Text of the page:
Windsor House in 2008
|Location||Causeway Bay, Hong Kong|
|Construction started||15 April 1978|
|Topped-out||3 July 1979|
|Design and construction|
|Architecture firm||Palmer and Turner|
|Main contractor||Gammon Construction|
Windsor House was built on the site of former Dairy Farm cold stores. Developer Hongkong Land acquired the land when it acquired Dairy Farm in 1972, and originally planned to build a hotel on the site. The cold stores had been demolished and the site was temporarily used as a public car park.
The new Windsor House was designed by Hong Kong architecture firm Palmer and Turner. It bore the same name as another Hongkong Land building, on Des Voeux Road Central, that was being demolished as part of the company's major redevelopment of their older properties in Central. The building is angled diagonally (relative to the street grid) in order to maximise views of Victoria Park from the office floors. In the 1990s, the building was said to comprise about 688,000 square feet (63,900 m2) of office space and 124,300 square feet (11,550 m2) of retail accommodation.
A contract to construct the first phase of the building was signed on 14 April 1978 by Hongkong Land and Gammon Construction, and work began on the following day, 15 April 1978. A topping out ceremony was held on 3 July 1979. The initial anchor tenant was the Inland Revenue Department, which leased about a third of the office space at Windsor House to centralise departments that had been scattered across a number of different office buildings. The building has two service cores – housing lifts, stairwells, toilets, and other uses – which flank the office floors. Part of the reason for including a second service core was that the Inland Revenue Department wanted its own entrance and lifts. The Inland Revenue Department later moved to the government-owned Revenue Tower in order to save on rental costs.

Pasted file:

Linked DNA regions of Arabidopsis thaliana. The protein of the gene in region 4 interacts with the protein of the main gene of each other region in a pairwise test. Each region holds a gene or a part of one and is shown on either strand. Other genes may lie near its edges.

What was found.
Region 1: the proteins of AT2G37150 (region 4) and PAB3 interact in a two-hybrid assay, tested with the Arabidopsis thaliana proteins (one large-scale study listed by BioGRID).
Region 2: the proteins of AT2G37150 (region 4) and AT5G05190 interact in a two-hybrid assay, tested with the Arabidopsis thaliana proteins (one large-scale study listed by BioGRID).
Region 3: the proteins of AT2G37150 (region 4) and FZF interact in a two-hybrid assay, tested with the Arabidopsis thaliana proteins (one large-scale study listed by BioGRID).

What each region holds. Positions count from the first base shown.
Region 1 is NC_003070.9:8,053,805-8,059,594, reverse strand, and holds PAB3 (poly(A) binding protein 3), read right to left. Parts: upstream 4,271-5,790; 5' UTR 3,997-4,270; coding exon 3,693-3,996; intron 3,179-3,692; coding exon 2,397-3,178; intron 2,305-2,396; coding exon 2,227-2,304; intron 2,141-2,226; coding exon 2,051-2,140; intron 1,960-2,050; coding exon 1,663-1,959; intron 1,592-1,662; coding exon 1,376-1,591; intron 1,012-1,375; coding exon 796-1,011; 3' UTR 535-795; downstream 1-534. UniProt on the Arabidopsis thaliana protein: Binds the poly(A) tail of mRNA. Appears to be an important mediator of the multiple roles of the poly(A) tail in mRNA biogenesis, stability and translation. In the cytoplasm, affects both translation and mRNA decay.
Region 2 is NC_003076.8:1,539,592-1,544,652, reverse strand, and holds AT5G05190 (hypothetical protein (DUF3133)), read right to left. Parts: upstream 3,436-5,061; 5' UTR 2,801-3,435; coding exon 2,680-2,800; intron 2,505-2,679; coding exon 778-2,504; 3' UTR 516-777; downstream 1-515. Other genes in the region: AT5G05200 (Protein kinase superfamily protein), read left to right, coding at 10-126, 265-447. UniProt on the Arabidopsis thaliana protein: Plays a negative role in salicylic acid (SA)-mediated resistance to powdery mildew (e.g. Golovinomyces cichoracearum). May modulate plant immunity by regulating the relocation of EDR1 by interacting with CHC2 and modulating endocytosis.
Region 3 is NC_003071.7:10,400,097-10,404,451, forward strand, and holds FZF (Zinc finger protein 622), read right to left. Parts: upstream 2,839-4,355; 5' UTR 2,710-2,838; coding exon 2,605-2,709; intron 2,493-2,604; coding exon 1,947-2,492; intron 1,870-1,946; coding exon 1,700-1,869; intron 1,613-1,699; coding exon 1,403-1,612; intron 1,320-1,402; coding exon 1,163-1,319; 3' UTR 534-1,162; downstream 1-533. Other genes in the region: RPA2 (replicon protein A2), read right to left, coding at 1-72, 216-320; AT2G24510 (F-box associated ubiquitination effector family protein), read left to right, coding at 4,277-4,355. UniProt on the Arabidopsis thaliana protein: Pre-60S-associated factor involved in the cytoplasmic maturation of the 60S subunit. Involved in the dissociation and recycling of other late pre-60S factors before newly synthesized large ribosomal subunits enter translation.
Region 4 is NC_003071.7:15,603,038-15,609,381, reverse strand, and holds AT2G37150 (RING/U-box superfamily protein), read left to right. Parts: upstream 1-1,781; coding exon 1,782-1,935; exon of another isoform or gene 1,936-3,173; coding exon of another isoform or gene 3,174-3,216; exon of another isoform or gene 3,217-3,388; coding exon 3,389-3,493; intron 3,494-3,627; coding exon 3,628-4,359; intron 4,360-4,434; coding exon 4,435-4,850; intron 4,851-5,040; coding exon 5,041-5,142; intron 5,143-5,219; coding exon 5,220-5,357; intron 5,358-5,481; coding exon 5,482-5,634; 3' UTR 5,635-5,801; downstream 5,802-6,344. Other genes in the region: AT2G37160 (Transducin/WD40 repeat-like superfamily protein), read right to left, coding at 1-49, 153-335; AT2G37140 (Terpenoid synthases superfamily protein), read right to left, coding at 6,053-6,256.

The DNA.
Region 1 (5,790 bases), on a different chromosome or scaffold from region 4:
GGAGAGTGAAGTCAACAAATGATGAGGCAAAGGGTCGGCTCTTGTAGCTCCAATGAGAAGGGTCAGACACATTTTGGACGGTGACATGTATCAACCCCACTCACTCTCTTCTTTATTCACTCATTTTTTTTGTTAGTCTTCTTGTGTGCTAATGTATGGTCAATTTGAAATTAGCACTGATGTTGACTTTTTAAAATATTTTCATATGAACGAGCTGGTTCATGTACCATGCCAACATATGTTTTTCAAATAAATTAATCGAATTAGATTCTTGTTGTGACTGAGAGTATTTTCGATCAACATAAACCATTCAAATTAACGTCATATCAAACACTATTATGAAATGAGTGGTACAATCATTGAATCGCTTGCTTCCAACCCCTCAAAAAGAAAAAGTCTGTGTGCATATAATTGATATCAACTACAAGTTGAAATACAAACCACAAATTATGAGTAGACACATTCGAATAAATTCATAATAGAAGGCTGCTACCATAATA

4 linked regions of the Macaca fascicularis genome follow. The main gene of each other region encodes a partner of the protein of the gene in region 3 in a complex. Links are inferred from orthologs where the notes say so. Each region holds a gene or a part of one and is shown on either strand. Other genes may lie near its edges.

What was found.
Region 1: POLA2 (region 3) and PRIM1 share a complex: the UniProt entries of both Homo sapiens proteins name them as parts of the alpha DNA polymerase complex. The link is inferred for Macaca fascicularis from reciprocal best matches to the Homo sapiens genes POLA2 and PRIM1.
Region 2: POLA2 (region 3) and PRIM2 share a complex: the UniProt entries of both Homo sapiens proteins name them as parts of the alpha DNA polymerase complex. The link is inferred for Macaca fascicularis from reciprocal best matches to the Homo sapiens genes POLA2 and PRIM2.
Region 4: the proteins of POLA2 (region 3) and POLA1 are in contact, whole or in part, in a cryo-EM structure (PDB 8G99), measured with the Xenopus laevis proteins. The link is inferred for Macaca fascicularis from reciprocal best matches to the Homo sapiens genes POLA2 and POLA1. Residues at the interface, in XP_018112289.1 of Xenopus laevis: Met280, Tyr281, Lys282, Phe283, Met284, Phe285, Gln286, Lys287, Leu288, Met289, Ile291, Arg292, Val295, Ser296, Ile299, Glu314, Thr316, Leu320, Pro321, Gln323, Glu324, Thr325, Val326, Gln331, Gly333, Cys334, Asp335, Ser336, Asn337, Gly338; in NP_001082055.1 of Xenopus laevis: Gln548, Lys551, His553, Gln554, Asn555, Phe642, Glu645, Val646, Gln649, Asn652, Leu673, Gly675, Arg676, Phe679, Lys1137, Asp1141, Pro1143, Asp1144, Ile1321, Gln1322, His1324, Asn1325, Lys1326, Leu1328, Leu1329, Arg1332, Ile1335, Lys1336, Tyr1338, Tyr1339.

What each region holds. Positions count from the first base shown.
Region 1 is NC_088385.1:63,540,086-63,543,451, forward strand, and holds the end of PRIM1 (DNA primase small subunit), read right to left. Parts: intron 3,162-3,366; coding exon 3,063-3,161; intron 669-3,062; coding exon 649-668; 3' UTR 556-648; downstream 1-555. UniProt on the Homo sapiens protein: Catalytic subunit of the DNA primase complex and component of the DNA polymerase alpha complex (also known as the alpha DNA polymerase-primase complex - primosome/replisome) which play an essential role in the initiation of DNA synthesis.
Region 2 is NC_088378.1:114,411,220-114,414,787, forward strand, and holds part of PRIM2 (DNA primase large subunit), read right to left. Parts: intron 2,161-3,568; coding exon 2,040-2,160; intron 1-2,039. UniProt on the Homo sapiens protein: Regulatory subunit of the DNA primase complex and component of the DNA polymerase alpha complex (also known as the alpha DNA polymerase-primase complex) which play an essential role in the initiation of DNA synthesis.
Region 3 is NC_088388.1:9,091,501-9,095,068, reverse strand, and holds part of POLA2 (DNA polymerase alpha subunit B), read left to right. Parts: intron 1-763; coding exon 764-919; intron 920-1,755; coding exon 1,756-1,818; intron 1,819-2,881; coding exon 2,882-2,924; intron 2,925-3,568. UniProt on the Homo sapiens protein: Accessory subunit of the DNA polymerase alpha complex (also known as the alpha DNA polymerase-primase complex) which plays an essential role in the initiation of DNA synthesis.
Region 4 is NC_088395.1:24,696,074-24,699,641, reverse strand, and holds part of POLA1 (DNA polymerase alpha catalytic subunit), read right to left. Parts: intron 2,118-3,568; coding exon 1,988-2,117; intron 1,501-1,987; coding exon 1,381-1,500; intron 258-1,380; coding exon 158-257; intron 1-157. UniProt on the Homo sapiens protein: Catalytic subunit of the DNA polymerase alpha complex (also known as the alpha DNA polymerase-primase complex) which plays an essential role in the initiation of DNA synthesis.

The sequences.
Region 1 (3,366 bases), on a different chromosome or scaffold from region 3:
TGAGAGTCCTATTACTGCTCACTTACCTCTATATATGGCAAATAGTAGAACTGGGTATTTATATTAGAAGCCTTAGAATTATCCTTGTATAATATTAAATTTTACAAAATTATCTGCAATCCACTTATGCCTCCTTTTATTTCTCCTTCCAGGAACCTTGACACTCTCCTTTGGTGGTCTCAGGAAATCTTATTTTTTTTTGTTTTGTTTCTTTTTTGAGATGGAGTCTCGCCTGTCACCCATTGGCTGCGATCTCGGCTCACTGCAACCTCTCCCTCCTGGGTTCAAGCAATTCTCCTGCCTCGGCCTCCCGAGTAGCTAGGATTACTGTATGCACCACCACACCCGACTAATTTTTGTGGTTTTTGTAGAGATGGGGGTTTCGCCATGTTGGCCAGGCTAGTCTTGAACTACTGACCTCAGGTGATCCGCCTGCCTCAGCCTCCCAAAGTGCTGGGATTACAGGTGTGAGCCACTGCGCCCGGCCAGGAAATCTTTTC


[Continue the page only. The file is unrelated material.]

In September 1987 Chinese Estates acquired two properties from Hongkong Land, Windsor House and Harcourt House, for HK$2.38 billion. Windsor House was said to constitute $1.6 billion of this sum. The retail podium was renovated in 1992. At this time the first to ninth floors of the office tower, which had been vacated by the Inland Revenue Department, were converted to dining and entertainment use.
When the building first opened, the retail podium housed a Lane Crawford department store. In mid-1997, when their lease at Windsor House expired, Lane Crawford moved to nearby Times Square, owned by parent company Wharf, due to high rents as well as projected higher sales at the new location.
The retail podium was extensively renovated from 2007 to 2010. In December 2015 it was announced that China Estates would sell Windsor House to its largest shareholder, the tycoon and fugitive Joseph Lau, for $12 billion.
The building is a short walk from Exit E of Causeway Bay Station.
- "Another Windsor House". South China Morning Post. 12 January 1977. p. 1.
- Surry, Malcolm (12 January 1977). "Land unveils $185m building plan". South China Morning Post. p. 21.
- Kennedy, Sean (29 August 1990). "Windsor sale could signal Japan influx". South China Morning Post. p. 37.
- Su, Victor (15 April 1978). "Massive boost for HK Land". South China Morning Post. p. 7.
- "Windsor House 'topped out'". South China Morning Post. 4 July 1979. p. 11.
- "Inland Revenue getting new offices". South China Morning Post. 2 May 1978. p. 8.
- Williams, Stephanie (18 April 1980). "Standing apart from run-of-the-mill blocks". South China Morning Post.
- Lai, Beeven (11 December 1987). "Laus complete $2.38 billion property deal". South China Morning Post. p. 57.
- Tong, Ivan (21 April 1992). "Causeway Bay to put on new face". South China Morning Post. p. 39.
- Lyons, Don (21 August 1996). "Lane Crawford to move premises". South China Morning Post.
- "2009 Interim Results". Chinese Estates Holdings Limited. 7 September 2009.
- Li, Sandy (28 December 2015). "Chinese Estates stock up after selling Windsor House in Hong Kong to majority shareholder". South China Morning Post.
- Kwok, Ben (24 December 2015). "Santa Joseph is coming to town". Hong Kong Economic Journal.
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